Down to the Wire for Farm Bill Proposal to Super Committee


Negotiations on a farm policy proposal for the debt-deficit super committee reached the eleventh hour this week, as Members worked to find a combination of programs that could help protect farm risk across the country. 

On Tuesday, NAWG joined a coalition in writing the principal leaders of both the House and Senate Agriculture Committees, praising their bipartisan and bicameral work while also laying a number of concerns about a proposed target price option.

The groups supported flexibility in planting decisions, as well as a revenue program that helps to moderate volatility in weather and markets and functions at the farm level. The groups also said that any new or revised safety net program should build on the foundation of crop insurance.

Other groups signing onto the letter included the American Soybean Association, the National Barley Growers Association, the National Corn Growers Association, the National Sunflower Association, the U.S. Canola Association and the USA Dry Pea and Lentil Council – which together represent more than 70 percent of the nation’s field crop acreage.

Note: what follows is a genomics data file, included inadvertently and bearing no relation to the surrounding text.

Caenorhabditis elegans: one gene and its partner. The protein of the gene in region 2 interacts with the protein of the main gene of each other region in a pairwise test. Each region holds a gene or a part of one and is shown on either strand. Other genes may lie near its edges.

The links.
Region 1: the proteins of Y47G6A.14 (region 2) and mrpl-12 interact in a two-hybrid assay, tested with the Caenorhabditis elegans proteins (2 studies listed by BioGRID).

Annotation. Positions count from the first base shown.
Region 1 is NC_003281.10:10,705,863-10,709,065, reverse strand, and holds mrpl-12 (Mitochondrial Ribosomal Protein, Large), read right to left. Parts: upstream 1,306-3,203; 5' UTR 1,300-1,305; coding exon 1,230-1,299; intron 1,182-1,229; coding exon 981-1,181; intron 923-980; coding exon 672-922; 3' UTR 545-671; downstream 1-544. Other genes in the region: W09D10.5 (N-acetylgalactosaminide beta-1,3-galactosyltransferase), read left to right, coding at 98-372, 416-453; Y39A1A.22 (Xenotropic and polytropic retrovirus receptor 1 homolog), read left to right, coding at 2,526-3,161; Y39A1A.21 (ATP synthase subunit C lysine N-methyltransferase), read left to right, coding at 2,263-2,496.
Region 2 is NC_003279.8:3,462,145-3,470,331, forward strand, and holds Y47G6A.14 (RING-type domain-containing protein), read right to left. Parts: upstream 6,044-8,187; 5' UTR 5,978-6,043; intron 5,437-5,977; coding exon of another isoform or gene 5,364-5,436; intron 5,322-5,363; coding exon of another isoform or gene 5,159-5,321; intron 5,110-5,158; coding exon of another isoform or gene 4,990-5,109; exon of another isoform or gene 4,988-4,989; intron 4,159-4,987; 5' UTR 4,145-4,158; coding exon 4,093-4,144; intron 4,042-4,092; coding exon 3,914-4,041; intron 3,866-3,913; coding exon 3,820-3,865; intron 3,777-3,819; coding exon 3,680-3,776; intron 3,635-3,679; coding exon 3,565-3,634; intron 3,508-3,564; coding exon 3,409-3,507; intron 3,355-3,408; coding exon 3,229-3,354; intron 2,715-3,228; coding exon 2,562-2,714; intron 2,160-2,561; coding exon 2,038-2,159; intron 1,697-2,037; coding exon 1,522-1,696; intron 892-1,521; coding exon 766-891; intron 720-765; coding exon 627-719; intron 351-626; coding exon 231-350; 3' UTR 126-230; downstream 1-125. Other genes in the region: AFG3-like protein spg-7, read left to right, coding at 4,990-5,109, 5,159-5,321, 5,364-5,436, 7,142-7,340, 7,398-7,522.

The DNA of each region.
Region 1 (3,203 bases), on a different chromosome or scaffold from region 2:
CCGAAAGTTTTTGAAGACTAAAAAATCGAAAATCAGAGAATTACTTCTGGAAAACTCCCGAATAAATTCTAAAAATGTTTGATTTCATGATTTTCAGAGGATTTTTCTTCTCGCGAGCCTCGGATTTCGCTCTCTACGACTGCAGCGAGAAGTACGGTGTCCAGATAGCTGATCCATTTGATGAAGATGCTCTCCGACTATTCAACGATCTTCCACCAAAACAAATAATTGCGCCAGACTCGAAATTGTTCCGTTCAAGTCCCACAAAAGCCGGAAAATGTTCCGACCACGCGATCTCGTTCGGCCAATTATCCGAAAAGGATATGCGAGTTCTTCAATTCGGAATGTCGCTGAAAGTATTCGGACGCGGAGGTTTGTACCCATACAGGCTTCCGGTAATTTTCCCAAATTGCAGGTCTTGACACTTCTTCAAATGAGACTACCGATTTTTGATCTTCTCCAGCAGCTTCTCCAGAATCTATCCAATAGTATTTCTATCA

By law, the super committee must vote on a proposal to reduce the federal deficit by at least $1.5 trillion by next Wednesday, Nov. 23. Both chambers of Congress must then take up the super committee proposal for an up-or-down vote by Dec. 23, or the necessary cuts will be taken from across the federal budget through an automatic process known as sequestration.

The 12-person panel, which includes two Members from each party in each chamber, will reportedly meet for a public mark-up next week, though details of when and where remain uncertain. The super committee has yet to release a public proposal; it is also unclear if a proposal that would achieve the necessary cuts has been submitted to the Congressional Budget Office (CBO) for scoring.

Leadership from the Agriculture Committees told the super committee last month that cuts to their jurisdictional programs should be no more than $23 billion.

They and other key ag leaders have been working to create a proposal that will reauthorize at least Title I of the 2008 Farm Bill – the farm safety net provisions – as part of the super committee process. This is necessary in part because the majority of the cuts will come from that title, making the current programs effectively non-functional.

NAWG grower-leaders and staff, along with other major agriculture groups and other interest groups, have been working with Members as they attempt to craft a workable safety net with dramatically less funds than before the 2008 Farm Bill.

To read the full letter sent this week, please visit

Source: National Wheat Growers Association